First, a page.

About this Journal Submit a Manuscript Table of Contents
Clinical and Developmental Immunology
Volume 2010 (2010), Article ID 170432, 13 pages
http://dx.doi.org/10.1155/2010/170432
Review Article

Current Hypotheses on How Microsatellite Instability Leads to Enhanced Survival of Lynch Syndrome Patients

1Department of Medical Microbiology and Immunology, Creighton University School of Medicine, Omaha, NE 68178, USA
2Department of Pathology, Creighton University School of Medicine, Omaha, NE 68178, USA
3Department of Preventative Medicine, Creighton University School of Medicine, Omaha, NE 68178, USA

Received 8 January 2010; Accepted 13 April 2010

Academic Editor: C. Pauza

Copyright © 2010 Kristen M. Drescher et al. is an open access article distributed under the Creative Commons Attribution License, which permits unrestricted use, distribution, and reproduction in any medium, provided the original work is properly cited.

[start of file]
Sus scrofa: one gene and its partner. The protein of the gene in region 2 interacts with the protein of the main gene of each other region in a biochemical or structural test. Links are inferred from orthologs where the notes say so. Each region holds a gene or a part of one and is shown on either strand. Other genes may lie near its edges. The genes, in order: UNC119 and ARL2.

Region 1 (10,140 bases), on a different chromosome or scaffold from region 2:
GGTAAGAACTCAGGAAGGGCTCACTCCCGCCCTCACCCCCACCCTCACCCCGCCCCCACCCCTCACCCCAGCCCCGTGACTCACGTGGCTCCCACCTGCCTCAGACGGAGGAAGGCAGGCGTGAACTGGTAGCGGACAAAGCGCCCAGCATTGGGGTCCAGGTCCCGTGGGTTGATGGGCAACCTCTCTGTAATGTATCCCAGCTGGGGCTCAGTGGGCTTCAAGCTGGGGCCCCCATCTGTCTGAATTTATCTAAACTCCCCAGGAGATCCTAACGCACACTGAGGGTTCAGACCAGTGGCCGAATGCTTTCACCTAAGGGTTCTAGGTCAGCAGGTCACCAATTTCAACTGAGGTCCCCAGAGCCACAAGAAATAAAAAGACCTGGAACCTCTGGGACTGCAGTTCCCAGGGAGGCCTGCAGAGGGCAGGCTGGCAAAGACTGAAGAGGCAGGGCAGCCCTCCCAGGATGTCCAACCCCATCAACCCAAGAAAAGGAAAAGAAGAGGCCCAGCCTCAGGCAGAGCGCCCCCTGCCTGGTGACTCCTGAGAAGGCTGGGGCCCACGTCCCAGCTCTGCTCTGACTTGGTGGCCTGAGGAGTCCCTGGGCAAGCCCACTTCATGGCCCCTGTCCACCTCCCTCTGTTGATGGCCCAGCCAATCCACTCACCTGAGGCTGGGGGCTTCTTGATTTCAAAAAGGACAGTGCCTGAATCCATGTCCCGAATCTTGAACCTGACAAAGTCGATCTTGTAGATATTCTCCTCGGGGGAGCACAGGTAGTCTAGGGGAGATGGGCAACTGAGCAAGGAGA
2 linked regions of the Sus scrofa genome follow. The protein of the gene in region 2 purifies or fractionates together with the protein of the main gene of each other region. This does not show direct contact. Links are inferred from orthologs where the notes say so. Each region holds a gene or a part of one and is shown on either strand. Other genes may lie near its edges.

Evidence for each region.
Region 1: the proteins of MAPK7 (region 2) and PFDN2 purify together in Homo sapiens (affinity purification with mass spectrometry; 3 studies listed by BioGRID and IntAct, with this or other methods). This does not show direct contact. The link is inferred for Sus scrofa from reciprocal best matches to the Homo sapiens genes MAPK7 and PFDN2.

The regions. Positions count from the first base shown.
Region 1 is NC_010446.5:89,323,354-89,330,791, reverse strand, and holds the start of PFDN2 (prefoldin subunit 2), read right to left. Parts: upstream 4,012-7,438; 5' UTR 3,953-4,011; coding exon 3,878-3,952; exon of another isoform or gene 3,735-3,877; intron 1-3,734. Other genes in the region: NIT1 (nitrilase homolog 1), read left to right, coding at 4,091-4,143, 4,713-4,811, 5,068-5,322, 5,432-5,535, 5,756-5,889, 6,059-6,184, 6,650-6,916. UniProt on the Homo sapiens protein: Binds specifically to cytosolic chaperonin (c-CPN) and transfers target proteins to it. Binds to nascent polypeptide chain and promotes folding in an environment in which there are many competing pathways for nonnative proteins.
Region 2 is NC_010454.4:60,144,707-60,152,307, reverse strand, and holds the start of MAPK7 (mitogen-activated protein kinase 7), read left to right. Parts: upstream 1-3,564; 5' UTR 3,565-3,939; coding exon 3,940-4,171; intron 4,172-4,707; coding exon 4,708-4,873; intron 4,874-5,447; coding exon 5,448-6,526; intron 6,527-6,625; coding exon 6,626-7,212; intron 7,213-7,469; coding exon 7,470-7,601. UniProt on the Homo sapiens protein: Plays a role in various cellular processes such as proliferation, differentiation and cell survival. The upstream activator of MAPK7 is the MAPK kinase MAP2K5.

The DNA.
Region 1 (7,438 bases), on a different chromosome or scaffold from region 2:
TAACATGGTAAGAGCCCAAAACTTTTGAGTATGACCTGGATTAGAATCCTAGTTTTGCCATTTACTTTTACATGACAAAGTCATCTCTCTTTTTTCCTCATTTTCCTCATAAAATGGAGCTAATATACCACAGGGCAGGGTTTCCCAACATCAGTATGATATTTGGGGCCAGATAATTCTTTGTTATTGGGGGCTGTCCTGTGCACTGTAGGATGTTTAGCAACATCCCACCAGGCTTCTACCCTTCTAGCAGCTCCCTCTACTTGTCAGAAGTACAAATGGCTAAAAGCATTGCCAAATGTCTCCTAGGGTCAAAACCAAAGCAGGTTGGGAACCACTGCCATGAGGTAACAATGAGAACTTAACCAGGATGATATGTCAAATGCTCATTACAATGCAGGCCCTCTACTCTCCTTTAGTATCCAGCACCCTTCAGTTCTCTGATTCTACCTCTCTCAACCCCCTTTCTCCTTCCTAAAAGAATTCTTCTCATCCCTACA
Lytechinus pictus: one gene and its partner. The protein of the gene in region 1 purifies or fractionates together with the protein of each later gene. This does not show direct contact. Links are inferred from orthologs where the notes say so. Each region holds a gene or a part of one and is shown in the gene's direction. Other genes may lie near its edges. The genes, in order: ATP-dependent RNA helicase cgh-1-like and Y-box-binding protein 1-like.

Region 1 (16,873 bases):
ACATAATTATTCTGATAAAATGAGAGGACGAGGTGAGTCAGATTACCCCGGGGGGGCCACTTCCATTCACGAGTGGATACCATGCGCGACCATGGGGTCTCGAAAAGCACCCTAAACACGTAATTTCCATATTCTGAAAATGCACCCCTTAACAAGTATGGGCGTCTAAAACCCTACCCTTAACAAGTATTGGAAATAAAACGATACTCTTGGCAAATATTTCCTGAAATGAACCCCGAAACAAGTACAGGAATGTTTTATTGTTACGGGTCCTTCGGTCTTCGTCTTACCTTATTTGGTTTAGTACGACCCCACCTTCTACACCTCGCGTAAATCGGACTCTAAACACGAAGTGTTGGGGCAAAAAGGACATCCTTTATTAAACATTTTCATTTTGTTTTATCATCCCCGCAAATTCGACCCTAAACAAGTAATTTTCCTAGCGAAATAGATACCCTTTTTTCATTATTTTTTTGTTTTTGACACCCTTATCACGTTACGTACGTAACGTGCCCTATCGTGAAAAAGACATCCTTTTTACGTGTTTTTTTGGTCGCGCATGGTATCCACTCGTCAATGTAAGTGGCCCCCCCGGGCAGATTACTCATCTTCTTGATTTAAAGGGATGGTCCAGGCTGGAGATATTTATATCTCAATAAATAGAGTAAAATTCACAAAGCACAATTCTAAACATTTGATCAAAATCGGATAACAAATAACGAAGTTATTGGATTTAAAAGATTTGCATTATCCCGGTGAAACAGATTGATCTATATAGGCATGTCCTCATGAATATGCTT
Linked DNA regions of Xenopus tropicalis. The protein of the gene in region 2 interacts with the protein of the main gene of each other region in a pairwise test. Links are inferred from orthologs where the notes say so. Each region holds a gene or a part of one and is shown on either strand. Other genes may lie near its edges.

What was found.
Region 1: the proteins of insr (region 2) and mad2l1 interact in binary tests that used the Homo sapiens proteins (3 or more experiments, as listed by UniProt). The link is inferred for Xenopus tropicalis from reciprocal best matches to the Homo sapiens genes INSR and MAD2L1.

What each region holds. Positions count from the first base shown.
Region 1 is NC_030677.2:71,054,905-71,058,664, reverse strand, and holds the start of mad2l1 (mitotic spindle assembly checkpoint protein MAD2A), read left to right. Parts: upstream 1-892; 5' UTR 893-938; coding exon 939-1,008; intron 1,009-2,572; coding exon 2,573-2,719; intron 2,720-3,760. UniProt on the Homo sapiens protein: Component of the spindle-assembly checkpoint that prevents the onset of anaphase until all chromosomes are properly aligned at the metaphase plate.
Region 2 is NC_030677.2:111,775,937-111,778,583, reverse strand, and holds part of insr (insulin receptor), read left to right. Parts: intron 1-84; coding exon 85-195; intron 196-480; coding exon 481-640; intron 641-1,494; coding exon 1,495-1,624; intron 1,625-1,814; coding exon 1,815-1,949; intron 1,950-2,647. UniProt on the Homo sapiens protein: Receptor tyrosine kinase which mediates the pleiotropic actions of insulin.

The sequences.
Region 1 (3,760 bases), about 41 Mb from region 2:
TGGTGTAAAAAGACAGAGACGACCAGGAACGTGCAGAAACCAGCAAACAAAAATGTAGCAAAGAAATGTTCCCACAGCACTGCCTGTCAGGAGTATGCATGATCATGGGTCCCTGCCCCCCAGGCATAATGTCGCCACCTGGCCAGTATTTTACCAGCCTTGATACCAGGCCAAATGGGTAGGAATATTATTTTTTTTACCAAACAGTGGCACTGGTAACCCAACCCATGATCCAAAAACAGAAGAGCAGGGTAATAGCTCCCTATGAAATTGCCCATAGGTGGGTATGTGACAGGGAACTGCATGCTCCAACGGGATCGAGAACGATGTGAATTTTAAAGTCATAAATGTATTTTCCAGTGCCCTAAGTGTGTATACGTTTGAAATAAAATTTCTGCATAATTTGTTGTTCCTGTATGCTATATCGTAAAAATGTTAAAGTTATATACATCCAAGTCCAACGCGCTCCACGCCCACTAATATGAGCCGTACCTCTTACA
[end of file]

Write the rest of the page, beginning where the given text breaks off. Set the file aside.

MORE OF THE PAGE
Abstract

High levels of microsatellite instability (MSI-high) are a cardinal feature of colorectal tumors from patients with Lynch Syndrome. Other key characteristics of Lynch Syndrome are that these patients experience fewer metastases and have enhanced survival when compared to patients diagnosed with microsatellite stable (MSS) colorectal cancer. Many of the characteristics associated with Lynch Syndrome including enhanced survival are also observed in patients with sporadic MSI-high colorectal cancer. In this review we will present the current state of knowledge regarding the mechanisms that are utilized by the host to control colorectal cancer in Lynch Syndrome and why these same mechanisms fail in MSS colorectal cancers.